What Tom Brady’s departure from the Patriots teaches us not to be out of a job

Case Keenum and Chase Daniel are two lesser-known QBs who are just as important to their teams.

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What Tom Brady’s departure from the Patriots teaches us not to be out of a job
What Tom Brady’s departure from the Patriots teaches us not to be out of a job

It's no secret that the most talked about figure in sports last week was former New England Patriots quarterback Tom Brady . The Professional American Football Hall of Fame member announced via social media that he would leave the franchise that helped rejuvenate and lead to six Super Bowl victories over the course of two decades.

However, there are two other lesser-known quarterbacks who have not only managed to stay in the league (a feat in itself, considering the average NFL career is just over three years), but also They are making money by being good teammates and teachers.

Case Keenum , formerly with the Washington Redskins, signed a three-year, $ 8 million contract with the Cleveland Browns to be Baker Mayfield's backup. Chase Daniel , previously with the Chicago Bears, signed a three-year, more than $ 13 million contract with the Detroit Lions to back Matt Stafford. Here's a breakdown of the value they bring, Super Bowl titles or not, and the lessons you can apply to your own career.

Ego sacrificed

On game day, both Keenum and Daniel know there is a good chance they are on the bench, either sitting on the bench or standing near the head coach with a clipboard in hand. Both signed not because of how fast they can run or how far they can throw, but because of the value they bring Monday through Saturday in helping the coach prepare.

Everyone who plays in the NFL wants to be on the field, but the big backs know that it's their job to prepare the starter for any situation. Ego and pride run rampant throughout the league (as can happen in business), and many players are thrown out of teams.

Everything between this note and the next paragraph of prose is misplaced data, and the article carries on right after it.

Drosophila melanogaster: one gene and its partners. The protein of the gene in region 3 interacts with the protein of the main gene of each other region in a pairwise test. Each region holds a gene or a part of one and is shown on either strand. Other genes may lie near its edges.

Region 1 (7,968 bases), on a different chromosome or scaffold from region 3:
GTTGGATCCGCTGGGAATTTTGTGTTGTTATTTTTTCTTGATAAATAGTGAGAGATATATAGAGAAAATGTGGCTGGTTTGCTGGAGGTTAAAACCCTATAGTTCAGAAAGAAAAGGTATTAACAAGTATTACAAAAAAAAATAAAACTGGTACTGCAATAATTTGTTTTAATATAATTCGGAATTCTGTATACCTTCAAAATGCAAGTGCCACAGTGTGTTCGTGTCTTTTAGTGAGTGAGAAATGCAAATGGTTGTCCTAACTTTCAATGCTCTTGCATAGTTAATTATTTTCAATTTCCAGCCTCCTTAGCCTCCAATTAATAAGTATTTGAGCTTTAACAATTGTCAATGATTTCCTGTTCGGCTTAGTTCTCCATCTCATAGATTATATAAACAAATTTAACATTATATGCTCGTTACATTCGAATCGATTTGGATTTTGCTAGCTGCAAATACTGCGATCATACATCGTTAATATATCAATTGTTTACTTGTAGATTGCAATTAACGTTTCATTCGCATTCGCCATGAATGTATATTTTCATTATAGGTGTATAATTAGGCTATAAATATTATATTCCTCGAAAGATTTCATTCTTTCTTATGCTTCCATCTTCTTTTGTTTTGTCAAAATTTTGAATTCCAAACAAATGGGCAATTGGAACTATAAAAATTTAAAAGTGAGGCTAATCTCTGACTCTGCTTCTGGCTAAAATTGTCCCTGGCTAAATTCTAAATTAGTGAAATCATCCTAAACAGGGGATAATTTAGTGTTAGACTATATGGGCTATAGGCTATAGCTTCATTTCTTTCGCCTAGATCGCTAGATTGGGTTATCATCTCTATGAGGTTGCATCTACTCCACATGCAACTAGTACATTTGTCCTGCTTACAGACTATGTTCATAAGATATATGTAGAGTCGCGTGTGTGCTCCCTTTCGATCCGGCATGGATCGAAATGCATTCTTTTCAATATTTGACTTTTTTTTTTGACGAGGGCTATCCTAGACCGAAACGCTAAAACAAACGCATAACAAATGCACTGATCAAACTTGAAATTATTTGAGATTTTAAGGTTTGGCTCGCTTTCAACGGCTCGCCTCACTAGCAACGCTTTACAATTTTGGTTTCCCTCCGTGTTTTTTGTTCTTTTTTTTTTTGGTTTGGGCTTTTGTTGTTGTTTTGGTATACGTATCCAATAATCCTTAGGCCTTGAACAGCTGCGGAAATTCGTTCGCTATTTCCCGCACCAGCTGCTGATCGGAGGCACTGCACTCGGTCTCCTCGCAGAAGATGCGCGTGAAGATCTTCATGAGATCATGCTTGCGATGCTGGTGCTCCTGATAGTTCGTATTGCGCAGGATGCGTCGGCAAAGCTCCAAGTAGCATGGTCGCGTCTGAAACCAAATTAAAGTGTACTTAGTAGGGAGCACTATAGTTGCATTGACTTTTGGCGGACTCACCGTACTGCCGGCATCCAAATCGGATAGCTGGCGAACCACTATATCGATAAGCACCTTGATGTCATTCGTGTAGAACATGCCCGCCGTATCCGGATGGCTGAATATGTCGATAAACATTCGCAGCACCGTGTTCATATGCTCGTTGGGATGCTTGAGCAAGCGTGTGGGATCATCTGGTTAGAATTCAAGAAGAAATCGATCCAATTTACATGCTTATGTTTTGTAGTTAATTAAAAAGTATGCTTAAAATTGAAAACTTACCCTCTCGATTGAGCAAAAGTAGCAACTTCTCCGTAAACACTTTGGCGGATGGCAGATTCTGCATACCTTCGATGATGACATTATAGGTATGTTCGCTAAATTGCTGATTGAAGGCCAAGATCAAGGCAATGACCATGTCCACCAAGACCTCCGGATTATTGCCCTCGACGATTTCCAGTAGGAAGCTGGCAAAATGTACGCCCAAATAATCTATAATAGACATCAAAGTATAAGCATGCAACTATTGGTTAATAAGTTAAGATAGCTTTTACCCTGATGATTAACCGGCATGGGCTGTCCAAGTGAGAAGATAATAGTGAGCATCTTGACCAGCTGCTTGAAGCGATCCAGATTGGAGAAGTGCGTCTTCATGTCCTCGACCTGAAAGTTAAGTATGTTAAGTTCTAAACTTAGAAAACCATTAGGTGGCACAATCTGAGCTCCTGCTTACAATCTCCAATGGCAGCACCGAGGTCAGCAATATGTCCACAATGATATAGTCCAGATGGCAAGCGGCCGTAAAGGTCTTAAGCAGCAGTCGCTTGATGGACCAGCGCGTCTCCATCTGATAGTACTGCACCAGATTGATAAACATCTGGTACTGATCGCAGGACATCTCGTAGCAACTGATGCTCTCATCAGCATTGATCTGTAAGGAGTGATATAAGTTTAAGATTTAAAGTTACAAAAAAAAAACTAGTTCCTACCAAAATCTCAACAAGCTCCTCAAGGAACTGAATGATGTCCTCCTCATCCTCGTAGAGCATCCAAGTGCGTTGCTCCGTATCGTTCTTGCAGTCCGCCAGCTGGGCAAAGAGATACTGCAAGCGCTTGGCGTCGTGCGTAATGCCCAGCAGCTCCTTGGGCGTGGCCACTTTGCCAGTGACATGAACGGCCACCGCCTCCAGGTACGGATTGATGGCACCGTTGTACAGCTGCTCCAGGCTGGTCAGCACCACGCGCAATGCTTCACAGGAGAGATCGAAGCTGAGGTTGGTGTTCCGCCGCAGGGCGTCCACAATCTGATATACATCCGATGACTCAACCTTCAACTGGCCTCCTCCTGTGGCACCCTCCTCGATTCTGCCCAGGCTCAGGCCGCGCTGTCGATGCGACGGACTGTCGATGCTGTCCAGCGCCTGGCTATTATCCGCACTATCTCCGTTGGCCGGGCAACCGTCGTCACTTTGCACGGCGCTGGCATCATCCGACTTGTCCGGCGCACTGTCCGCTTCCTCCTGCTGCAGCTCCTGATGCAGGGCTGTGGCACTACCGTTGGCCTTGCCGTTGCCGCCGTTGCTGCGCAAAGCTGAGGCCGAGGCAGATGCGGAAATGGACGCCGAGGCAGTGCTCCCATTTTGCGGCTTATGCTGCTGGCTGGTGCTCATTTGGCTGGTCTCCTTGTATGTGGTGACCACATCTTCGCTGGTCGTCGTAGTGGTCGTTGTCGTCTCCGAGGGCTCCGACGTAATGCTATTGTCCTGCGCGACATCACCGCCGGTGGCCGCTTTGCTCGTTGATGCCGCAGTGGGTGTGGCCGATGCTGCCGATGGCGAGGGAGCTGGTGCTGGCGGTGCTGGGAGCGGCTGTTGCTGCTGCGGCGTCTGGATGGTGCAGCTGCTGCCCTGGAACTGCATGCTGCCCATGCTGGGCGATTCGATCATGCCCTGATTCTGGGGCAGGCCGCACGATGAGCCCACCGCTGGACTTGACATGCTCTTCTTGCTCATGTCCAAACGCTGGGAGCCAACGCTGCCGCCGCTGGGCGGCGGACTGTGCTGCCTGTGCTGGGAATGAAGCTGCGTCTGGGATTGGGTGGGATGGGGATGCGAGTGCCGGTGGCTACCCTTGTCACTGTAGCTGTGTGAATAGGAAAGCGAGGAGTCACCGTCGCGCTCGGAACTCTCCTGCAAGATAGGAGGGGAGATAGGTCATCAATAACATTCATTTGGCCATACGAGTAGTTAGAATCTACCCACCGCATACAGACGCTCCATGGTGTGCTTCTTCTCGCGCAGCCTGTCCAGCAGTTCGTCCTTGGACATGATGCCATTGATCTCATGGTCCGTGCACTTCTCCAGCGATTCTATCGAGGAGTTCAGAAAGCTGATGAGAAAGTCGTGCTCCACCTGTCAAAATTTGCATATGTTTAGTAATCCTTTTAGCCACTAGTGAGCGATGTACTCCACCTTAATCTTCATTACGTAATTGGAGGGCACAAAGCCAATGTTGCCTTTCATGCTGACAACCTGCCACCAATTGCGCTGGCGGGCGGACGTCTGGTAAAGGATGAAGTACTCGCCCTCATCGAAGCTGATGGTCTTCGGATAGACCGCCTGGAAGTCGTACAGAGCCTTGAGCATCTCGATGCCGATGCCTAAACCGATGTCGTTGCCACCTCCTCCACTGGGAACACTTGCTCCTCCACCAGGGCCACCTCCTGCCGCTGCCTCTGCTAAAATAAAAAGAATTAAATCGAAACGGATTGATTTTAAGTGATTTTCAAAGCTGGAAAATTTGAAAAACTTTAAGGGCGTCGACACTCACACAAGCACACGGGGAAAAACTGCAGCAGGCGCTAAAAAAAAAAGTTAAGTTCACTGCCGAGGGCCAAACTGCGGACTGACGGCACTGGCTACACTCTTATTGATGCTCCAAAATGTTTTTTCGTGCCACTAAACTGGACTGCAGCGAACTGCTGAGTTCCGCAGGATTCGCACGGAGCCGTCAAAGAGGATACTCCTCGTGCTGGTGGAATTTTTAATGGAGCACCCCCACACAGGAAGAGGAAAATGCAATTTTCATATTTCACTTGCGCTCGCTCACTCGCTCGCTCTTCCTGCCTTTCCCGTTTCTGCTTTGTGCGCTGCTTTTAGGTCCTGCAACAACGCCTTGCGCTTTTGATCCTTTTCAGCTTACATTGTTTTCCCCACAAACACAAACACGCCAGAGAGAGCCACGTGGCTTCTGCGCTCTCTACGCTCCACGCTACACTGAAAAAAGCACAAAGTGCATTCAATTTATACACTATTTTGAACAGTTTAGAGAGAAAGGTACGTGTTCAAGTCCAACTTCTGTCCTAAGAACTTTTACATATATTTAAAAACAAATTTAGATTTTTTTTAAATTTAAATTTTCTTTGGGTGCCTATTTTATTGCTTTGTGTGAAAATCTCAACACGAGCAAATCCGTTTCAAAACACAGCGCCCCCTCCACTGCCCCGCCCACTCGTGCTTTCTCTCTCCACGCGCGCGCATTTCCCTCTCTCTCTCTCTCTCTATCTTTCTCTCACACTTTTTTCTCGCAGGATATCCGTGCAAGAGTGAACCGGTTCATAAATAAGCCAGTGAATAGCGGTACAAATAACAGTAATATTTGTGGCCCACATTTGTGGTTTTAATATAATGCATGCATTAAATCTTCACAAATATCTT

In your current role, whether as an entrepreneur, employee or boss, try to keep value ahead of visibility. What do you bring to the team that keeps your business moving? It may be something you consider small, like organizing a meeting or correcting a document, but it is important. It has value and so do you.

Master your job description

When security backups like Keenum and Daniel are hired by teams, coaches mainly expect three things:

  • An experienced veteran who can act as a sounding board for the incumbent.
  • A decent guy who can impart wisdom to the team in different settings.
  • A capable option if the holder falls that can intervene and keep the team competitive.

Look at these three adjectives: experienced, decent, and capable. A head coach is happy when a backup meets those expectations. Much of our professional career is focused on promotion and we forget to master the title we currently have.

In your own job it is important to review the job description once every three to four months. Study what you are constantly doing and evaluate the areas in which you could improve. This is not new information for any of us, but you are likely to have longevity simply by being experienced, decent, and capable.

Learn everything you can always

Quarterback Steve Young served as Joe Montana's substitute for four seasons with the San Francisco 49ers . His frustration at not entering the field changed when, as he describes in his autobiography , he sat next to Stephen Covey , author of the famous The 7 Habits of Highly Effective People , on a plane trip.

While Young lamented his current situation against Covey, focusing on the cons rather than the benefits, the author stopped the quarterback with some poignant questions: “Wait a second, is this the best team in the league?” “Do you play for the best coach?” “Is Joe Montana around you all the time?” “Can you ask him questions?”

Young answered yes to all four. He would go on to have a career that would take him to the NFL Hall of Fame.

There is a good chance that Case Keenum and Chase Daniel will not be as well known as Brady, but they have done enough to stay valuable and employable.

If you want to stay at your workplace, sacrifice your ego, master your job description, and agree to be learning as much as you can. There is always a chance that you will be called to a great game.

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